Locomobile

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Jack Innes
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Re: Locomobile

Post by Jack Innes » Tue Mar 04, 2014 1:04 pm

Lopez Mike wrote:Jack,
Do you need to use a slow cure hardener because of the heat gun?
Mike
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I find the West System slow hardener gives lots of time to work with it even when the work & epoxy are heated. The level of heat does not need to be more than uncomfortable to the touch. I have used other products that go rock hard in minutes - probably too fast to penetrate very far.
Jack
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DetroiTug
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Re: Locomobile

Post by DetroiTug » Tue Mar 04, 2014 4:46 pm

Hi Wes,

Have used the Smith's penetrating epoxy, once a person uses that, they never forget it. For woodworking, that is the most odorous substance there is. I was working on a wood boat and applying it to the interior. I started at home in the driveway until the neighbors were about to pass out and then I wound up at my shop out in the middle of the parking lot. It's great stuff, soaks in to and seals wood leaving it waterproof and much stronger. It would work great for toughening up these patterns, but I can't deal with the fumes from it. Pick a very windy day and use it outside.

What I've learned is if the MDF is sanded (or machined) first, the West System epoxy soaks in really well at room temperature. Of course our room temperature has been #$@& cold lately. I've never been more sick of winter. The great lakes are over 90% frozen right now. What we need is more CFC's :D

Jack, I'll try that heating it approach with a small batch and see how it works. I know it works great for varnish.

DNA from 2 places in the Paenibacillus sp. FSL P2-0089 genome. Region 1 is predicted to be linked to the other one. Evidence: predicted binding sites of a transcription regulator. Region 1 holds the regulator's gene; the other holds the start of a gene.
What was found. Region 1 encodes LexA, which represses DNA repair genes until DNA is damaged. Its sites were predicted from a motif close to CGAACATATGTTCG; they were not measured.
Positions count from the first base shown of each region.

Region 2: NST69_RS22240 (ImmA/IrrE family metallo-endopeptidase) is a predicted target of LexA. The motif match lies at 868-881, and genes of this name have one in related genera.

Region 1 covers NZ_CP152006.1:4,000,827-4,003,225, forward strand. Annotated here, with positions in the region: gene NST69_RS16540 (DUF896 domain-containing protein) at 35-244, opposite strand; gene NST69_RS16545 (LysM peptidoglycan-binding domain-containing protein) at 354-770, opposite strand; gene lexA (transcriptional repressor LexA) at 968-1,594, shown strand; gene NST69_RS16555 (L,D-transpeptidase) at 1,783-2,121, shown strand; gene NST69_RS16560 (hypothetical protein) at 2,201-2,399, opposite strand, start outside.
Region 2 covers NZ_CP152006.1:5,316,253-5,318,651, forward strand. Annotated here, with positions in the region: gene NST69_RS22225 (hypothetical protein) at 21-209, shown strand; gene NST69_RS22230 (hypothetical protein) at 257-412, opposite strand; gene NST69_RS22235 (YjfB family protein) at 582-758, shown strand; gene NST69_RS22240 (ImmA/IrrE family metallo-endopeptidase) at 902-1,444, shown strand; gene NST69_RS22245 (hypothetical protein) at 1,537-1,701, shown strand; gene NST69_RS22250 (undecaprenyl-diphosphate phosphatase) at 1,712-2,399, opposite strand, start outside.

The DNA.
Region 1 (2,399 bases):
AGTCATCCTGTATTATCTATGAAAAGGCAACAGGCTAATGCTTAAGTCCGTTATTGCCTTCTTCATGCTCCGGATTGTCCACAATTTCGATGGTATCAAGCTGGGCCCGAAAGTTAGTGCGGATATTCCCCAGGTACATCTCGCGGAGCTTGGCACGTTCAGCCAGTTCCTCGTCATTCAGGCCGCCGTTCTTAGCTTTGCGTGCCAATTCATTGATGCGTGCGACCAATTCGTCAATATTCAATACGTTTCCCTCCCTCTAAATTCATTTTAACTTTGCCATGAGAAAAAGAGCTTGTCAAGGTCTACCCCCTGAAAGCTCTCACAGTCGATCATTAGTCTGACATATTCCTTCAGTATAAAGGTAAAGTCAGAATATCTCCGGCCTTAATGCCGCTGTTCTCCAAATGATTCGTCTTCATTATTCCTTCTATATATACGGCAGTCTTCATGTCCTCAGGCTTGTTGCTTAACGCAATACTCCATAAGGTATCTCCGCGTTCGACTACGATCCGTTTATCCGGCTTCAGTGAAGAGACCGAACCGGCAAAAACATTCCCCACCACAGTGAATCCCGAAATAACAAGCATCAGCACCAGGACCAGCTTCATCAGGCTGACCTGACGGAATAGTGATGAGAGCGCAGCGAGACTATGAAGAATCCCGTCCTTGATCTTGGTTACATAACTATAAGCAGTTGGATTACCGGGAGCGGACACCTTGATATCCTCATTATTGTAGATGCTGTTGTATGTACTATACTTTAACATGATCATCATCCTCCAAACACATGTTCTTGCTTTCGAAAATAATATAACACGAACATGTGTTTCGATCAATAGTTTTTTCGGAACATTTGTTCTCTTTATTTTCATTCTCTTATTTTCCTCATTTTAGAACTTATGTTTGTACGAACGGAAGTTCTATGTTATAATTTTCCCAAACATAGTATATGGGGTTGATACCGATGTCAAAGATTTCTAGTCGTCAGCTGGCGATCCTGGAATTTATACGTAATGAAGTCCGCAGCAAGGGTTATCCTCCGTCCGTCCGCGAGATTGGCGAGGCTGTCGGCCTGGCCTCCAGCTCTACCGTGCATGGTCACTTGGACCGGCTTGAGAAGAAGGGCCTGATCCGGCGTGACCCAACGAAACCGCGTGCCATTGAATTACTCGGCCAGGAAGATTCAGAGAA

-Ron
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Re: Locomobile

Post by 87gn@tahoe » Tue Mar 04, 2014 7:26 pm

It certainly is very odorous. While you're having one of your coldest winters, we're having one of our warmest and driest winters on record, so opening all the doors and windows is not a problem. I can get used to this.

Nothing fancy, just simple turning jobs. It's nice being able to turn the fillet directly into the piece:

Image

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I forgot to take a picture of the board before we took it to the foundry last week.
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DetroiTug
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Re: Locomobile

Post by DetroiTug » Tue Mar 04, 2014 9:26 pm

Wes,

Some good looking patterns. What are they coated with?

-Ron
87gn@tahoe

Re: Locomobile

Post by 87gn@tahoe » Wed Mar 05, 2014 6:10 am

Thanks Ron. Not fancy by any stretch.

The coatings we used were CPE, then high build automotive primer (pictured), then satin automotive grade rattle can paint. Sanded between coats with 120, 220, then 400 grit. Gentleman at the foundry was happy with their appearance, so that's a plus.